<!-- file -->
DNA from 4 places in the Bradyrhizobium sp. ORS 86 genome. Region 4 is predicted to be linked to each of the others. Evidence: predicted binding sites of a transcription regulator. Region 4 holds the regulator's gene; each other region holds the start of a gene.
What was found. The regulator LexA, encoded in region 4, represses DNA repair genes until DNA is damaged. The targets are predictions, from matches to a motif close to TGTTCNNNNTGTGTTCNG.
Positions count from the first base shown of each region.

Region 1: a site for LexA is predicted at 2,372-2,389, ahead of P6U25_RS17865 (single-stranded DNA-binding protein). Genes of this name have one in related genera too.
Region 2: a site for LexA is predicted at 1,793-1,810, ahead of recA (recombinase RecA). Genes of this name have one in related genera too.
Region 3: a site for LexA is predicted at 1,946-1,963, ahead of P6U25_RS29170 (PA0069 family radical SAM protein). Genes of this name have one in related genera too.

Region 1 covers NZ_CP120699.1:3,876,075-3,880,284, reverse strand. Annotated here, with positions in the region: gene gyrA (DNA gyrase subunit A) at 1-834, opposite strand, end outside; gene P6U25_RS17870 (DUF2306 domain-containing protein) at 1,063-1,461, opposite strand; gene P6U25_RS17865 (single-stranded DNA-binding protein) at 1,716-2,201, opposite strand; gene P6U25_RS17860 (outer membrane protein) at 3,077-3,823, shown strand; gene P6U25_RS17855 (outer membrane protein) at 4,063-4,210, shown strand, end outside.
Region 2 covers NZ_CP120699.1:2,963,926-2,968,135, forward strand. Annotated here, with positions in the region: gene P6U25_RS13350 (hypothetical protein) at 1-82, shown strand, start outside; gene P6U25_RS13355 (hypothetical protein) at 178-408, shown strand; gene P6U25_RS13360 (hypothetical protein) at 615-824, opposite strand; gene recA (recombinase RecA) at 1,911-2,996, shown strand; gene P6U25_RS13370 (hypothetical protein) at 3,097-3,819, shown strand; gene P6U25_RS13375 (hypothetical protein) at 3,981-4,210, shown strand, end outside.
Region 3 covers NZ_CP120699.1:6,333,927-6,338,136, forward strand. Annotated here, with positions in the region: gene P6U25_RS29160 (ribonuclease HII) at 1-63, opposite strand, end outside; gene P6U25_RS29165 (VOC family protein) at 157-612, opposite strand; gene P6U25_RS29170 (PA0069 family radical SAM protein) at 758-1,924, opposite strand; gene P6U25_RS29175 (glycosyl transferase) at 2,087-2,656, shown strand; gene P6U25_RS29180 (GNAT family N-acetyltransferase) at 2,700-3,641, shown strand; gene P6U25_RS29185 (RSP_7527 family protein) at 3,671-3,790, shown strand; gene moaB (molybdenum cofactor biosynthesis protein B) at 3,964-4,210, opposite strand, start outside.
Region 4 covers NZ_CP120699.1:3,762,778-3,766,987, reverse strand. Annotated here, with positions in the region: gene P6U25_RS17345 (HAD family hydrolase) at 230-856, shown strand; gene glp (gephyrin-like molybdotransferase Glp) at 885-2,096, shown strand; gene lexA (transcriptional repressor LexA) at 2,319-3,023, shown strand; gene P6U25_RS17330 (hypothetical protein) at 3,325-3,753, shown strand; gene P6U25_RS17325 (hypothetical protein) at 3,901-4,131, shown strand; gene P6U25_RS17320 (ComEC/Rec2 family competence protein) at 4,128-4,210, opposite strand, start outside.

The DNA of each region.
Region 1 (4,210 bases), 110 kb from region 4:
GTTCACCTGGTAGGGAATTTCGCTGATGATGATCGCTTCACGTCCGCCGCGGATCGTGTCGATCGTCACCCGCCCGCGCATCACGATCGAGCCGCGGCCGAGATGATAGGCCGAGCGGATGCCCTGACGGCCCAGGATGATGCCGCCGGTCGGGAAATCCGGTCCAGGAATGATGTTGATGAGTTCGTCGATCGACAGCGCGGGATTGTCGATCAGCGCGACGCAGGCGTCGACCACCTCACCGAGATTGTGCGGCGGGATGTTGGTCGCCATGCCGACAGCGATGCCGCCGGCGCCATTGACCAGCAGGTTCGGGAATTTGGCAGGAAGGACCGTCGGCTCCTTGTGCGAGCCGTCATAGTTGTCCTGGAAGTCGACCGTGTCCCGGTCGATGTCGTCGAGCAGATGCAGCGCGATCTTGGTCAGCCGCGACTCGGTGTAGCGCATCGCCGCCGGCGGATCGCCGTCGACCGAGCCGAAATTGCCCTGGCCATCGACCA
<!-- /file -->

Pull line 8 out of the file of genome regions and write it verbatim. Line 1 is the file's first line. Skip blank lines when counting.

Region 2 covers NZ_CP120699.1:2,963,926-2,968,135, forward strand. Annotated here, with positions in the region: gene P6U25_RS13350 (hypothetical protein) at 1-82, shown strand, start outside; gene P6U25_RS13355 (hypothetical protein) at 178-408, shown strand; gene P6U25_RS13360 (hypothetical protein) at 615-824, opposite strand; gene recA (recombinase RecA) at 1,911-2,996, shown strand; gene P6U25_RS13370 (hypothetical protein) at 3,097-3,819, shown strand; gene P6U25_RS13375 (hypothetical protein) at 3,981-4,210, shown strand, end outside.